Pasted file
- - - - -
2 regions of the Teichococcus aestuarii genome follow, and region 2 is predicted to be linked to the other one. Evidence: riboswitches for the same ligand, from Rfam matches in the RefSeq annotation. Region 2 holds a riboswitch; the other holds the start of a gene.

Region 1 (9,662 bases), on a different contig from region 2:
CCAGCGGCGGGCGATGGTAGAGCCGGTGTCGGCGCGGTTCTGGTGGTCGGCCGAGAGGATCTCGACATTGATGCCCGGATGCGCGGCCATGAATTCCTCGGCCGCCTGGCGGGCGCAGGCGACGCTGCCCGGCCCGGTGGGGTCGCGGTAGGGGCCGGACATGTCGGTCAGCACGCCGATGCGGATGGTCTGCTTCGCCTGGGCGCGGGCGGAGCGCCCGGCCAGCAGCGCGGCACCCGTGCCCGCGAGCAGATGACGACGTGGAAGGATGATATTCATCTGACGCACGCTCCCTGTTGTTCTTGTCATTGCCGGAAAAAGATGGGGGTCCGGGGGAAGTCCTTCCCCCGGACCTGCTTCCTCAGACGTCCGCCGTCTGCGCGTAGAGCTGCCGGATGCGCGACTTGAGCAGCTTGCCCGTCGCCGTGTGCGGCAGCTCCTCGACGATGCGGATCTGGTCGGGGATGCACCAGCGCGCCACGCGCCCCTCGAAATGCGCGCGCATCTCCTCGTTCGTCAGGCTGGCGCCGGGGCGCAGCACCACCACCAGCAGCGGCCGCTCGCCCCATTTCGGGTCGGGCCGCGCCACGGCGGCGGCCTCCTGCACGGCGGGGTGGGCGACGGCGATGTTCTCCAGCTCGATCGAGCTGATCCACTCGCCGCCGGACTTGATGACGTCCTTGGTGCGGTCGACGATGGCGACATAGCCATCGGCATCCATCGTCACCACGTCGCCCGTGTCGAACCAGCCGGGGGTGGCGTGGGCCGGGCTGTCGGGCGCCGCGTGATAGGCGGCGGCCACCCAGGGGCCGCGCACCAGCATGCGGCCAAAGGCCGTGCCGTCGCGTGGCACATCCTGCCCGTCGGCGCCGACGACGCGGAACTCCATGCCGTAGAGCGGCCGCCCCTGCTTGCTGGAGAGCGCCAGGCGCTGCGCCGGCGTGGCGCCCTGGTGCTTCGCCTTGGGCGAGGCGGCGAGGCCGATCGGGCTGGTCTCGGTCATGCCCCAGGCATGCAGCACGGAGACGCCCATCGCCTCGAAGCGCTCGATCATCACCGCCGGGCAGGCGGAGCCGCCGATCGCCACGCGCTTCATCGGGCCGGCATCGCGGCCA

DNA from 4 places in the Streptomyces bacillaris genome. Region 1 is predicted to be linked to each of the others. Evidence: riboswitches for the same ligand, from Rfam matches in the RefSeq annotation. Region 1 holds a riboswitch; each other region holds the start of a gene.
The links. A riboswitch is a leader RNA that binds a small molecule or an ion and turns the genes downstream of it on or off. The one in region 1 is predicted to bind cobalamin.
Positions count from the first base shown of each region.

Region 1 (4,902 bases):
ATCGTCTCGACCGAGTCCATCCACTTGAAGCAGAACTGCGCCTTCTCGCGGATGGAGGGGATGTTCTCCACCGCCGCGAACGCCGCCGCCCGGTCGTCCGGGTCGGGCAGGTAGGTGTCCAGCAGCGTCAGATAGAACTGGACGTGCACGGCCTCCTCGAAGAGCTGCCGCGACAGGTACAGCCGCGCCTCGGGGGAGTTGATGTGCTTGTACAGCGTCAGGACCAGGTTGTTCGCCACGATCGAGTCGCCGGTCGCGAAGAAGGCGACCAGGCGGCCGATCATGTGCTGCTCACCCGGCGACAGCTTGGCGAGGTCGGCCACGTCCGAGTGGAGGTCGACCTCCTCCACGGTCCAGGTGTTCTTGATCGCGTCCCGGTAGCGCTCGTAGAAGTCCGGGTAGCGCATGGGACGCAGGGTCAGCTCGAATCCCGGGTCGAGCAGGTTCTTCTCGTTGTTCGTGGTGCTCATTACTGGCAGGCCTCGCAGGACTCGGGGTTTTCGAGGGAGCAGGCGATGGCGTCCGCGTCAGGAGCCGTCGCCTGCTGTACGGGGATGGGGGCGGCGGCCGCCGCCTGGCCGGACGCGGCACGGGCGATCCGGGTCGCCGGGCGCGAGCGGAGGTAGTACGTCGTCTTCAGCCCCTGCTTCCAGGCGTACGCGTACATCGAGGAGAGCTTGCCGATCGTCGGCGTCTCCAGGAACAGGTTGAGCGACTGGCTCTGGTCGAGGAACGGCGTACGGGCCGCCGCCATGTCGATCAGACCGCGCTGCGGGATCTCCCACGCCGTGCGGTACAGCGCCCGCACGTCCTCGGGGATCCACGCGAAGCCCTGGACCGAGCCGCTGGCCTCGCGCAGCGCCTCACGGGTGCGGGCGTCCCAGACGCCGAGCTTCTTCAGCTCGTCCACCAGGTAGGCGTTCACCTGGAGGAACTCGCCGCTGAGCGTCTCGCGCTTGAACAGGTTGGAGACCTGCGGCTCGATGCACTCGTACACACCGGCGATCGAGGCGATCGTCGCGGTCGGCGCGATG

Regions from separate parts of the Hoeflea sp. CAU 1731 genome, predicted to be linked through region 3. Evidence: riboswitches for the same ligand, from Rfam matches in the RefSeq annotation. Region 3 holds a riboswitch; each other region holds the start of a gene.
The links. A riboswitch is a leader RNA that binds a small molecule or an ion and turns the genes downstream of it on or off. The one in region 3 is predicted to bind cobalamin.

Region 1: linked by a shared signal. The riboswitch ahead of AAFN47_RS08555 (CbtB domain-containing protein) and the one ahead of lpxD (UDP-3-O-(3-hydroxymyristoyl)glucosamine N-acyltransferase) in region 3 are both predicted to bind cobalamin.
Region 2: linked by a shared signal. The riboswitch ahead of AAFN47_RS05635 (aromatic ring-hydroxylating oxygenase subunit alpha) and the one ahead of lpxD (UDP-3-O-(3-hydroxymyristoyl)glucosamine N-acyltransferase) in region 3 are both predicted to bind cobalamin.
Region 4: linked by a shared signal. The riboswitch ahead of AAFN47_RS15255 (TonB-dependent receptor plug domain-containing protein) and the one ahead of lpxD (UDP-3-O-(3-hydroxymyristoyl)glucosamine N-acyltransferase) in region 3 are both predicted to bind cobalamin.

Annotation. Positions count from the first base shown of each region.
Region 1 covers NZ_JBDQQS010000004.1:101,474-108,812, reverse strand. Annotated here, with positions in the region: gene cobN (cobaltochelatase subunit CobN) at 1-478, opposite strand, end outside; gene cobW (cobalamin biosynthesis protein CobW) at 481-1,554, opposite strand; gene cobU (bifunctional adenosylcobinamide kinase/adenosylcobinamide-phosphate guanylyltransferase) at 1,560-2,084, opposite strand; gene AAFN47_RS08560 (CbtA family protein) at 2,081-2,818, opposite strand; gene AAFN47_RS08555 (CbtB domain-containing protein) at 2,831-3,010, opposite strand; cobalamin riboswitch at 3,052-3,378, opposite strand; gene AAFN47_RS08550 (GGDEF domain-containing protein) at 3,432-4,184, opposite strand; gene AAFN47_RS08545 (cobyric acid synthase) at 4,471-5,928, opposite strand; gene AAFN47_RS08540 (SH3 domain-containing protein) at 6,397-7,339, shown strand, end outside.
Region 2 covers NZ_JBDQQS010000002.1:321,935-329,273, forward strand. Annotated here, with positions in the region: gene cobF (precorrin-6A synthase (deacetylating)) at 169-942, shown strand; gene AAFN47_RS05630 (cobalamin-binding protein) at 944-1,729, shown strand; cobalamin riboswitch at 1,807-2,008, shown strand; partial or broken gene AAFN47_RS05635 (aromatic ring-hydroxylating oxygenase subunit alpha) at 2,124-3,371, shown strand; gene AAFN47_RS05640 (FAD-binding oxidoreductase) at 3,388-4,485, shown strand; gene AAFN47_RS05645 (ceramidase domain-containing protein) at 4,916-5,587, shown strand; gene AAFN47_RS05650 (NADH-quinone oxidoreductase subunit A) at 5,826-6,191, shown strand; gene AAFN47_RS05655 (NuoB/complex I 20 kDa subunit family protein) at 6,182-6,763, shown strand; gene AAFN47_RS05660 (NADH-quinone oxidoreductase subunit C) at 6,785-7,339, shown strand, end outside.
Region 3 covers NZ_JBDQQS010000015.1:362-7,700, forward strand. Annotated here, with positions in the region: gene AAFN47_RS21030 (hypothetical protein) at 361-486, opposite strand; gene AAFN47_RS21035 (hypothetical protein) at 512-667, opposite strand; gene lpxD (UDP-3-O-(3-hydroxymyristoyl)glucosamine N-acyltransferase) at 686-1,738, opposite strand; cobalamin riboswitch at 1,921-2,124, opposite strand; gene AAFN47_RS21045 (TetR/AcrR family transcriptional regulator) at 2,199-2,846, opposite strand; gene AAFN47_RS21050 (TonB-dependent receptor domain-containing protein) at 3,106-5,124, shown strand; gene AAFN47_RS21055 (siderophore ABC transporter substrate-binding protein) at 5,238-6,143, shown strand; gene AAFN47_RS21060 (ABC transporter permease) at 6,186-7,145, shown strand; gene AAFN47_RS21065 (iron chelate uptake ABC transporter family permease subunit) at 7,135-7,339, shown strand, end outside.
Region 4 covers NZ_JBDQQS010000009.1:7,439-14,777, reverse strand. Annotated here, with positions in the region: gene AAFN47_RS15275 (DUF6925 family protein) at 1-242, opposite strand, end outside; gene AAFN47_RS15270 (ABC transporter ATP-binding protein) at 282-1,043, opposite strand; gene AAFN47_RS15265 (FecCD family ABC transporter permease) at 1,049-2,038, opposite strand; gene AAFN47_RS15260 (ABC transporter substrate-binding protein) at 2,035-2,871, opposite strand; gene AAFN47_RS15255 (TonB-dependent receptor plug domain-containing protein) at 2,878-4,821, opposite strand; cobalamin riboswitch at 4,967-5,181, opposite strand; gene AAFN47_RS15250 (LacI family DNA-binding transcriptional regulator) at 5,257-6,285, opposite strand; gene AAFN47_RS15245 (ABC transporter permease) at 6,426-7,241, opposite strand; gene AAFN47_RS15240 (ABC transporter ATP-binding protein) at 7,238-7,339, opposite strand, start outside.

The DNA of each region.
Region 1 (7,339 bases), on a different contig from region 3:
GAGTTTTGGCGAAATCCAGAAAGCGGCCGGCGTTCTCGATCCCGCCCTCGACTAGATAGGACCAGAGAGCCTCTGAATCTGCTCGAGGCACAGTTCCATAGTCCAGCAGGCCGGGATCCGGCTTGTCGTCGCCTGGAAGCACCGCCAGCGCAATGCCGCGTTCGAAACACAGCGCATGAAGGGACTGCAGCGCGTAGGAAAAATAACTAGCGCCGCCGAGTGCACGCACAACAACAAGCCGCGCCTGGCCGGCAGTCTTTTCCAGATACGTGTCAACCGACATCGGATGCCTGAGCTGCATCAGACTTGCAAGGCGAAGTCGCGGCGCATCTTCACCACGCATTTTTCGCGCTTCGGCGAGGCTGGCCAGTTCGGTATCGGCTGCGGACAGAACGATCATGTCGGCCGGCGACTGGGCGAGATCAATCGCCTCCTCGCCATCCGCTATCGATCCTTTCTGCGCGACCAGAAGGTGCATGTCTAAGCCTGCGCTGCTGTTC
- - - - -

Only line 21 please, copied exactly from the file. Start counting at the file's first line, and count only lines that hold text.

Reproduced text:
GAGTTTTGGCGAAATCCAGAAAGCGGCCGGCGTTCTCGATCCCGCCCTCGACTAGATAGGACCAGAGAGCCTCTGAATCTGCTCGAGGCACAGTTCCATAGTCCAGCAGGCCGGGATCCGGCTTGTCGTCGCCTGGAAGCACCGCCAGCGCAATGCCGCGTTCGAAACACAGCGCATGAAGGGACTGCAGCGCGTAGGAAAAATAACTAGCGCCGCCGAGTGCACGCACAACAACAAGCCGCGCCTGGCCGGCAGTCTTTTCCAGATACGTGTCAACCGACATCGGATGCCTGAGCTGCATCAGACTTGCAAGGCGAAGTCGCGGCGCATCTTCACCACGCATTTTTCGCGCTTCGGCGAGGCTGGCCAGTTCGGTATCGGCTGCGGACAGAACGATCATGTCGGCCGGCGACTGGGCGAGATCAATCGCCTCCTCGCCATCCGCTATCGATCCTTTCTGCGCGACCAGAAGGTGCATGTCTAAGCCTGCGCTGCTGTTC